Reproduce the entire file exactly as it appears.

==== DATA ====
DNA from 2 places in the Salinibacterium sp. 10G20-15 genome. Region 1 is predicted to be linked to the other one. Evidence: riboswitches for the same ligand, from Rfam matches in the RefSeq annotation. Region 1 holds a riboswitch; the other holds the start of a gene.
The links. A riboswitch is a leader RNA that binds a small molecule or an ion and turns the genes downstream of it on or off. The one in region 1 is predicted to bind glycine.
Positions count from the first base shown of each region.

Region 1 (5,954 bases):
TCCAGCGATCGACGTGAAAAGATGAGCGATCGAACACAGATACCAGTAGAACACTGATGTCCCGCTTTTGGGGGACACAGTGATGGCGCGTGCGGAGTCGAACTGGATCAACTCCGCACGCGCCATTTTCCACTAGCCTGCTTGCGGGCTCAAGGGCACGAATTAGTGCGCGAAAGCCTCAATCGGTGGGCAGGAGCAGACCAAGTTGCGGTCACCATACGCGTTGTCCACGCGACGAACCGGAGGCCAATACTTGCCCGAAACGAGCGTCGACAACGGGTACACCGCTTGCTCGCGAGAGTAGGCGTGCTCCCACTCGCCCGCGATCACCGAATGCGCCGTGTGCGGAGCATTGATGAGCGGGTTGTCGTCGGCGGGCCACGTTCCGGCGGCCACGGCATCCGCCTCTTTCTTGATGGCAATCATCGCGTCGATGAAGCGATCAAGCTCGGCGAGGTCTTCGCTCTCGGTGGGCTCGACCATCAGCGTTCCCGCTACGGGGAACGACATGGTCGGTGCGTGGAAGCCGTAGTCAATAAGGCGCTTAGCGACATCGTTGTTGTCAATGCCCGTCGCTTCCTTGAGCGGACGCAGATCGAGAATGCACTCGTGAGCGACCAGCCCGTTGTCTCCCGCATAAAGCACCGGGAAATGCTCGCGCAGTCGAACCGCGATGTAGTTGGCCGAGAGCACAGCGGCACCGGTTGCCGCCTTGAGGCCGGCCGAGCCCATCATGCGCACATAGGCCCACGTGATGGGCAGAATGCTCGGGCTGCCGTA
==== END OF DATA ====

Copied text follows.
DNA from 2 places in the Salinibacterium sp. 10G20-15 genome. Region 1 is predicted to be linked to the other one. Evidence: riboswitches for the same ligand, from Rfam matches in the RefSeq annotation. Region 1 holds a riboswitch; the other holds the start of a gene.
The links. A riboswitch is a leader RNA that binds a small molecule or an ion and turns the genes downstream of it on or off. The one in region 1 is predicted to bind glycine.
Positions count from the first base shown of each region.

Region 1 (5,954 bases):
TCCAGCGATCGACGTGAAAAGATGAGCGATCGAACACAGATACCAGTAGAACACTGATGTCCCGCTTTTGGGGGACACAGTGATGGCGCGTGCGGAGTCGAACTGGATCAACTCCGCACGCGCCATTTTCCACTAGCCTGCTTGCGGGCTCAAGGGCACGAATTAGTGCGCGAAAGCCTCAATCGGTGGGCAGGAGCAGACCAAGTTGCGGTCACCATACGCGTTGTCCACGCGACGAACCGGAGGCCAATACTTGCCCGAAACGAGCGTCGACAACGGGTACACCGCTTGCTCGCGAGAGTAGGCGTGCTCCCACTCGCCCGCGATCACCGAATGCGCCGTGTGCGGAGCATTGATGAGCGGGTTGTCGTCGGCGGGCCACGTTCCGGCGGCCACGGCATCCGCCTCTTTCTTGATGGCAATCATCGCGTCGATGAAGCGATCAAGCTCGGCGAGGTCTTCGCTCTCGGTGGGCTCGACCATCAGCGTTCCCGCTACGGGGAACGACATGGTCGGTGCGTGGAAGCCGTAGTCAATAAGGCGCTTAGCGACATCGTTGTTGTCAATGCCCGTCGCTTCCTTGAGCGGACGCAGATCGAGAATGCACTCGTGAGCGACCAGCCCGTTGTCTCCCGCATAAAGCACCGGGAAATGCTCGCGCAGTCGAACCGCGATGTAGTTGGCCGAGAGCACAGCGGCACCGGTTGCCGCCTTGAGGCCGGCCGAGCCCATCATGCGCACATAGGCCCACGTGATGGGCAGAATGCTCGGGCTGCCGTA